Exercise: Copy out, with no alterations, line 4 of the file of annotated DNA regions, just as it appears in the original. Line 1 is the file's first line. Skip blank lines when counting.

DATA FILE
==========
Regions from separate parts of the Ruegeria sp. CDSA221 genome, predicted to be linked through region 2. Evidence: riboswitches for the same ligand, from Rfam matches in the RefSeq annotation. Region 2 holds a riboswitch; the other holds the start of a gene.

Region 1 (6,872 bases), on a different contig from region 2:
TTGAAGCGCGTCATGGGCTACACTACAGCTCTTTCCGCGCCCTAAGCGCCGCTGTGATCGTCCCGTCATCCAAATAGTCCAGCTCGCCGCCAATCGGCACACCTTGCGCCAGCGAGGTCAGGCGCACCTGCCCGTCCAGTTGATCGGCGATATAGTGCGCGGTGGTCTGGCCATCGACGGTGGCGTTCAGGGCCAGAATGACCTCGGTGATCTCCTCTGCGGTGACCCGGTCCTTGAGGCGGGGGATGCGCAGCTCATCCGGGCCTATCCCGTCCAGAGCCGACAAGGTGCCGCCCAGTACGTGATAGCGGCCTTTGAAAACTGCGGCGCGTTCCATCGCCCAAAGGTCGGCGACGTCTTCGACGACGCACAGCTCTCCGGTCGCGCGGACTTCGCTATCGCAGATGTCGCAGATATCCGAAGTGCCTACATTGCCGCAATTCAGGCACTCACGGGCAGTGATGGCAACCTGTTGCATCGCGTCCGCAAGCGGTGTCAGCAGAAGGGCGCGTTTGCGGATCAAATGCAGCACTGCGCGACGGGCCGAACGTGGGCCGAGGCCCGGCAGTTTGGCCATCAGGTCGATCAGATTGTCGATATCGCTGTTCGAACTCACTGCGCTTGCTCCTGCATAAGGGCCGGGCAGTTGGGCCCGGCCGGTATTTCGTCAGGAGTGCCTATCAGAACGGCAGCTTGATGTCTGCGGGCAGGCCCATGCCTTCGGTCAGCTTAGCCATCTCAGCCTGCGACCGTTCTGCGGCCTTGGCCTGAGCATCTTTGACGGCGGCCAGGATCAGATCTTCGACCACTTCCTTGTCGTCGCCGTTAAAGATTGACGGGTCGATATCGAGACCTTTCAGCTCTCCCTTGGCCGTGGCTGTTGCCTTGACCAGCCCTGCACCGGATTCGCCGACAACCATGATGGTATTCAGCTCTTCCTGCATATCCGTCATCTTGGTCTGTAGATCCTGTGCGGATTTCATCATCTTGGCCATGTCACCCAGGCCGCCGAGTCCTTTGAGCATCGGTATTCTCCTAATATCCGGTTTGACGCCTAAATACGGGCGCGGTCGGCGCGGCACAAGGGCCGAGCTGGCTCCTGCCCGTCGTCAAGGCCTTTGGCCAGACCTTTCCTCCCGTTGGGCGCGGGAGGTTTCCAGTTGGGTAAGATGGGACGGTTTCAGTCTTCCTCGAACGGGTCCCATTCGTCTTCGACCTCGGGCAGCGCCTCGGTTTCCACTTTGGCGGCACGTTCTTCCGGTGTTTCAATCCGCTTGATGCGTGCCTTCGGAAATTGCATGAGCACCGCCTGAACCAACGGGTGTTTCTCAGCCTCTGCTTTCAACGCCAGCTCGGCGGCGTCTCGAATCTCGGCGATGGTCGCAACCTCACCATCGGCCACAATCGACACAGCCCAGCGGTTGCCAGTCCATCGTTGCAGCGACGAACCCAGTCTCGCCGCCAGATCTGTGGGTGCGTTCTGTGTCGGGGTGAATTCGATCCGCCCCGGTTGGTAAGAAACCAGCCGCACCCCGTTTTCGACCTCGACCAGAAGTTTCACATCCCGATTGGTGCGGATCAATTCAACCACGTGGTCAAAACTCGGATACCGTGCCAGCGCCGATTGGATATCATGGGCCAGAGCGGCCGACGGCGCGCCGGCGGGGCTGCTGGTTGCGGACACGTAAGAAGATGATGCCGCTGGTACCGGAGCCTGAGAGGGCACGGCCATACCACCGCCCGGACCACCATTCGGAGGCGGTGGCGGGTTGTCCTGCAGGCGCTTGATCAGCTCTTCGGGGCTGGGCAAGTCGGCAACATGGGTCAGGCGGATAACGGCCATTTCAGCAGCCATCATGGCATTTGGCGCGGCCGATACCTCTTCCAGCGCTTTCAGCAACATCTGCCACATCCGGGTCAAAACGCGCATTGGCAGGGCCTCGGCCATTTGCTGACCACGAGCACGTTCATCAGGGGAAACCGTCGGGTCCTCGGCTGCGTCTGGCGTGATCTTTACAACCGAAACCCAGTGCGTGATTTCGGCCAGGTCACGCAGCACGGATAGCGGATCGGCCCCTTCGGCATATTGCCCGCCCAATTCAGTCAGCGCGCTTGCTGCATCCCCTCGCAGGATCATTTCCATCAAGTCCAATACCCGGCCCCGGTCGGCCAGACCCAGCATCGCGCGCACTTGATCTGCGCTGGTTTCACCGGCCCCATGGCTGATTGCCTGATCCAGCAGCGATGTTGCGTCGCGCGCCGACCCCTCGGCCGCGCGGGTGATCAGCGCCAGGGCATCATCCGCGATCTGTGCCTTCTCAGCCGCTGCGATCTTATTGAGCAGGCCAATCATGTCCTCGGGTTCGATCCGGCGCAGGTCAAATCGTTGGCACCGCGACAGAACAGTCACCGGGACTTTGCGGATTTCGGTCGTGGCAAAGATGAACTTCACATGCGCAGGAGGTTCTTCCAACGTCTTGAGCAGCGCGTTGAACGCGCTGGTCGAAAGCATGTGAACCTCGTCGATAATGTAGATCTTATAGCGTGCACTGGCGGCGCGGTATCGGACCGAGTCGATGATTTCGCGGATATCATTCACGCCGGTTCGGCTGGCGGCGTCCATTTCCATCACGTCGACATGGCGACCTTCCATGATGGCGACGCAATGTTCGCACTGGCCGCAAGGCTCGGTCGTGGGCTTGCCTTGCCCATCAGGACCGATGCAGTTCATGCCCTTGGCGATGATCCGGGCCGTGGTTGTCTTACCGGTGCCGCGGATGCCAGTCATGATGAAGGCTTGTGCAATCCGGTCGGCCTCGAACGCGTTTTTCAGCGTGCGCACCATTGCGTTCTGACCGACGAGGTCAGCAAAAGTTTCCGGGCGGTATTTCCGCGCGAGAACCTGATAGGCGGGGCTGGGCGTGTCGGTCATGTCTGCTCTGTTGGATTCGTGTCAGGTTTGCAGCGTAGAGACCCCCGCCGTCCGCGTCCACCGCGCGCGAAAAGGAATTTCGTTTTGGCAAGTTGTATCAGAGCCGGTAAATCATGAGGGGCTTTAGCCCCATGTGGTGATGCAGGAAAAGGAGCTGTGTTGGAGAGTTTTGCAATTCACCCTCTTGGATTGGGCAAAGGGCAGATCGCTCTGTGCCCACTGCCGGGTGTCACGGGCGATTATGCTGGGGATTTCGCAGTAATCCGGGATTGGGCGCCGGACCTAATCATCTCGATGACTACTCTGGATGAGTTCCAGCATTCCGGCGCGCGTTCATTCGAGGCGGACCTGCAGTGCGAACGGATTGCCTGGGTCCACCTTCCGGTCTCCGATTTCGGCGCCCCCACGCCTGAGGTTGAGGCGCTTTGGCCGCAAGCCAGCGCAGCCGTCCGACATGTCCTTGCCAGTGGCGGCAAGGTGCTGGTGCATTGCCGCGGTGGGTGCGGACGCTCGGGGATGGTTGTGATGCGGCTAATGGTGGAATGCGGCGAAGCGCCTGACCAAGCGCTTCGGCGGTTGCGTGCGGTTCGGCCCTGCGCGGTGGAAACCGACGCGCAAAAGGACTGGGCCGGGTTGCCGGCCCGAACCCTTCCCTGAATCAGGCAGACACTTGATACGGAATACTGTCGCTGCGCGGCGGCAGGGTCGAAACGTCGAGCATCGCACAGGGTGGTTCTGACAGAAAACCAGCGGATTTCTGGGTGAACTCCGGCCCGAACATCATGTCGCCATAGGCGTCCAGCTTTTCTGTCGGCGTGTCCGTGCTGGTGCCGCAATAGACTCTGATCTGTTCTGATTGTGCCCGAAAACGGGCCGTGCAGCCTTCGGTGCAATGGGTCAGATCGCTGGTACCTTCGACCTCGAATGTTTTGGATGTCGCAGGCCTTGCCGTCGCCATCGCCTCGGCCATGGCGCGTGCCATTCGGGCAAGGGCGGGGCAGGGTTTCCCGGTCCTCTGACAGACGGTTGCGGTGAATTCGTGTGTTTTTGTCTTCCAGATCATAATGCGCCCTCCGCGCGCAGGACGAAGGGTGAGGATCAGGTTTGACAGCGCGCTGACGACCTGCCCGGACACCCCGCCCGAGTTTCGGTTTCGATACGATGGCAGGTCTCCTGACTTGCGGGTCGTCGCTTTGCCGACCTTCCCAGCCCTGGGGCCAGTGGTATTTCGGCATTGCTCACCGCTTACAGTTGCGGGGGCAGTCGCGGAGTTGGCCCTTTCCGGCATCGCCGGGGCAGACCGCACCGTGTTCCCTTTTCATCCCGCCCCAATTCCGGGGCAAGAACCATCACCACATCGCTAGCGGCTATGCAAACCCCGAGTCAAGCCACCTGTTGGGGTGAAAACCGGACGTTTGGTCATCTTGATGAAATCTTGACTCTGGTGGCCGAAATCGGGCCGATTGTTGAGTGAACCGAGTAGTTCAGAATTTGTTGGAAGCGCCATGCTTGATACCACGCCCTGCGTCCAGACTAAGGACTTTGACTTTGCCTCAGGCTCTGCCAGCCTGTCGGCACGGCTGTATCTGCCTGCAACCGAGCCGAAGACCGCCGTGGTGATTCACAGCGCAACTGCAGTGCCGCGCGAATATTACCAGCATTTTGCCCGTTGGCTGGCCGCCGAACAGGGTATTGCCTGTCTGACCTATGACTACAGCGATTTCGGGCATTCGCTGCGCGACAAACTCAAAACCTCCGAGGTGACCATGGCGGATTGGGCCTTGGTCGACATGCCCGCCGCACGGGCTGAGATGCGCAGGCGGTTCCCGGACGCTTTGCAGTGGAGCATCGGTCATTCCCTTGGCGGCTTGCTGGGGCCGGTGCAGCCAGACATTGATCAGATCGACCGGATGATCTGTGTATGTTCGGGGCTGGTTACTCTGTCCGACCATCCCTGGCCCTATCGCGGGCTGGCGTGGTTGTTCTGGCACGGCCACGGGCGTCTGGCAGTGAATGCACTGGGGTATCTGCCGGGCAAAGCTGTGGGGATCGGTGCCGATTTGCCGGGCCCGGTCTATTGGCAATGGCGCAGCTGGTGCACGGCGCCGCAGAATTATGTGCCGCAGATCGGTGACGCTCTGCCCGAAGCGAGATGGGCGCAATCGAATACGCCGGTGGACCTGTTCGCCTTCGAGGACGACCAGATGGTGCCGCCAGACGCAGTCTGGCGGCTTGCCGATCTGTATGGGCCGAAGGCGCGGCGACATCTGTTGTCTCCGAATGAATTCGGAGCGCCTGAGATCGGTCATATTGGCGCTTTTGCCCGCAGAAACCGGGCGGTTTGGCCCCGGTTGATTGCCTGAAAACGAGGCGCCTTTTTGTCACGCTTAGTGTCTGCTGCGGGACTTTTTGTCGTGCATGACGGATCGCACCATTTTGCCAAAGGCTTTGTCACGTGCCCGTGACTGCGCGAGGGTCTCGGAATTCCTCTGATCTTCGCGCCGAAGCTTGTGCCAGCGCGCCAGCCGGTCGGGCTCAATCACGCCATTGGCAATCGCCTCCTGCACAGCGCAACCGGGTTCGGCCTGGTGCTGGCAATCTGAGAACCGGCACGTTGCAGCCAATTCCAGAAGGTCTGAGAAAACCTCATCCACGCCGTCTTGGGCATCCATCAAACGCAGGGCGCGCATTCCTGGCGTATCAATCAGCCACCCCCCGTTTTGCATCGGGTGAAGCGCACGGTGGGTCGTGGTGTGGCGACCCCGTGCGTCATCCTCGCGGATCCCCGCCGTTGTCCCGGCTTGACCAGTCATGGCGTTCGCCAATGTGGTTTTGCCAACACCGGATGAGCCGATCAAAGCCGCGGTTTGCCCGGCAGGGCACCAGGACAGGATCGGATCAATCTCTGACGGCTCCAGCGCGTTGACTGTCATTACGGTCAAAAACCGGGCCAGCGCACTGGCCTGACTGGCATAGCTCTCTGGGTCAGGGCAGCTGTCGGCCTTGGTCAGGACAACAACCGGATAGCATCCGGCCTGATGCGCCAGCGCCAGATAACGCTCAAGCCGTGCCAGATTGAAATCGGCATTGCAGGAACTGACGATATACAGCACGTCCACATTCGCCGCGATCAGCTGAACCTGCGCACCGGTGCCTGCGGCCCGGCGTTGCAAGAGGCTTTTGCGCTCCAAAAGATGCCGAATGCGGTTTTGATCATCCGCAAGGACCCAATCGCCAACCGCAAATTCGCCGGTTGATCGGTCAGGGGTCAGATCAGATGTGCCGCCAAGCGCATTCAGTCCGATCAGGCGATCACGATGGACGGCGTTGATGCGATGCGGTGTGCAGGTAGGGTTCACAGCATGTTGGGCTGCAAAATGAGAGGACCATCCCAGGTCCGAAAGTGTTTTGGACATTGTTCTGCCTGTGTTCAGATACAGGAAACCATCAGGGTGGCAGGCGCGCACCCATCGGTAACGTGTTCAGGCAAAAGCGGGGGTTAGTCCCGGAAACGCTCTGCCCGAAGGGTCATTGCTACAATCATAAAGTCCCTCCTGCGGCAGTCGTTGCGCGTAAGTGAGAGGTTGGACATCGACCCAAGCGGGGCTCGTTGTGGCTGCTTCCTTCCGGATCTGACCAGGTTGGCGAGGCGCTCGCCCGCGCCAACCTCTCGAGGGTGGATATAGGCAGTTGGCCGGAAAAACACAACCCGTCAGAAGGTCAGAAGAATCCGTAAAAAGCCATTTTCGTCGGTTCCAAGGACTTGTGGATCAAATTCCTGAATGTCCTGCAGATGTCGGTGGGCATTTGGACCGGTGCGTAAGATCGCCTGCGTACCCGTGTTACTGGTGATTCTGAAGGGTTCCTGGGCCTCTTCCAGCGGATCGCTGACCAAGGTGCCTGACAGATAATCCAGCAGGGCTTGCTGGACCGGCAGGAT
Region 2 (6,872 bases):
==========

Region 2 (6,872 bases):